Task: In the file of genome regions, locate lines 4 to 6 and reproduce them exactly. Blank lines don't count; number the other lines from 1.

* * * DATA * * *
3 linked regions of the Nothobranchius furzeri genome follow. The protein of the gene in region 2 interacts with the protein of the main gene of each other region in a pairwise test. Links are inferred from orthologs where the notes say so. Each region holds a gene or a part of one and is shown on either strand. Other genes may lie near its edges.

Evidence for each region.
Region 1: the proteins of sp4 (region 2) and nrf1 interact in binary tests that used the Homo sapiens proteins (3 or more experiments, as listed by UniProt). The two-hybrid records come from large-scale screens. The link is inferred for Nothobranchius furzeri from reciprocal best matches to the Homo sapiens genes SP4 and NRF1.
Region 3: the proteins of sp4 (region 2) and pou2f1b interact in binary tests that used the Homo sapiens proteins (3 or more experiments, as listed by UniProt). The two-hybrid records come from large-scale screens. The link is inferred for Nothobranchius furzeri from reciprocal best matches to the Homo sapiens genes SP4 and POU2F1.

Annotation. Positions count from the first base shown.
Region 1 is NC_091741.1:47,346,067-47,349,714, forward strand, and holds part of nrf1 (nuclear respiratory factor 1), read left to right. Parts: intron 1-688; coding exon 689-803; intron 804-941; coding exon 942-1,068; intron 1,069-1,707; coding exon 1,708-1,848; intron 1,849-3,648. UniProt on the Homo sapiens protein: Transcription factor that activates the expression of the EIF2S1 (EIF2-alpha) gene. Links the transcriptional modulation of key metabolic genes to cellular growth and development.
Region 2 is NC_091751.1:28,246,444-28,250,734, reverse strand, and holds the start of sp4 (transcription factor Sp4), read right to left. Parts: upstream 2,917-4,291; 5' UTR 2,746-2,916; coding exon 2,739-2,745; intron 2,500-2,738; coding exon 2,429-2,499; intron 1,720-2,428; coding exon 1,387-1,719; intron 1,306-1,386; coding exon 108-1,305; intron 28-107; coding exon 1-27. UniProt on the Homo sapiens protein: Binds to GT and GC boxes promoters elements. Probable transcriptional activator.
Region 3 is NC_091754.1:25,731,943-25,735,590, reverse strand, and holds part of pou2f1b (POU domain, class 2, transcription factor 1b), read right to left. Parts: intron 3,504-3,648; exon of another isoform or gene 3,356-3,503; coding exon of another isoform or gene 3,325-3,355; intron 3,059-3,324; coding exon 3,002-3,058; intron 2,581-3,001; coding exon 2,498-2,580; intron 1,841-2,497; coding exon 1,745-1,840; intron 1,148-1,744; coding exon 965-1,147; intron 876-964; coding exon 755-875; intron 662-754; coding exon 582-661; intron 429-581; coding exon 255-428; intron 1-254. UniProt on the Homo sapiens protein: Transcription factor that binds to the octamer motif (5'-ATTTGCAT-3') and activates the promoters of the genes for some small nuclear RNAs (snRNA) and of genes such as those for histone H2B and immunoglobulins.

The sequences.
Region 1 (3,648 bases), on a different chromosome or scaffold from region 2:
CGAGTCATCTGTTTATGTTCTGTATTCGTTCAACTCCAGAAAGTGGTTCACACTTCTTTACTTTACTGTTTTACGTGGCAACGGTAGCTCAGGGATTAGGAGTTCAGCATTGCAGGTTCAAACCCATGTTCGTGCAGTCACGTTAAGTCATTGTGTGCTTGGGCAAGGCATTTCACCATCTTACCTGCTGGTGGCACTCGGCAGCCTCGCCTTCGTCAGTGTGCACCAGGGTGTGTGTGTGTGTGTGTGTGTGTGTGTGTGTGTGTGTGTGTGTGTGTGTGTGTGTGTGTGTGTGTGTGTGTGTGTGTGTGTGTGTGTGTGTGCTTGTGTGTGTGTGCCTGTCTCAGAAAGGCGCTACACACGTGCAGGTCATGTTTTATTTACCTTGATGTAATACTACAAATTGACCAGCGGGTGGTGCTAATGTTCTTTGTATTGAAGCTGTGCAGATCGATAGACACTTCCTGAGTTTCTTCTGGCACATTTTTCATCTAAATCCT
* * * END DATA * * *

Region 3: the proteins of sp4 (region 2) and pou2f1b interact in binary tests that used the Homo sapiens proteins (3 or more experiments, as listed by UniProt). The two-hybrid records come from large-scale screens. The link is inferred for Nothobranchius furzeri from reciprocal best matches to the Homo sapiens genes SP4 and POU2F1.

Annotation. Positions count from the first base shown.
Region 1 is NC_091741.1:47,346,067-47,349,714, forward strand, and holds part of nrf1 (nuclear respiratory factor 1), read left to right. Parts: intron 1-688; coding exon 689-803; intron 804-941; coding exon 942-1,068; intron 1,069-1,707; coding exon 1,708-1,848; intron 1,849-3,648. UniProt on the Homo sapiens protein: Transcription factor that activates the expression of the EIF2S1 (EIF2-alpha) gene. Links the transcriptional modulation of key metabolic genes to cellular growth and development.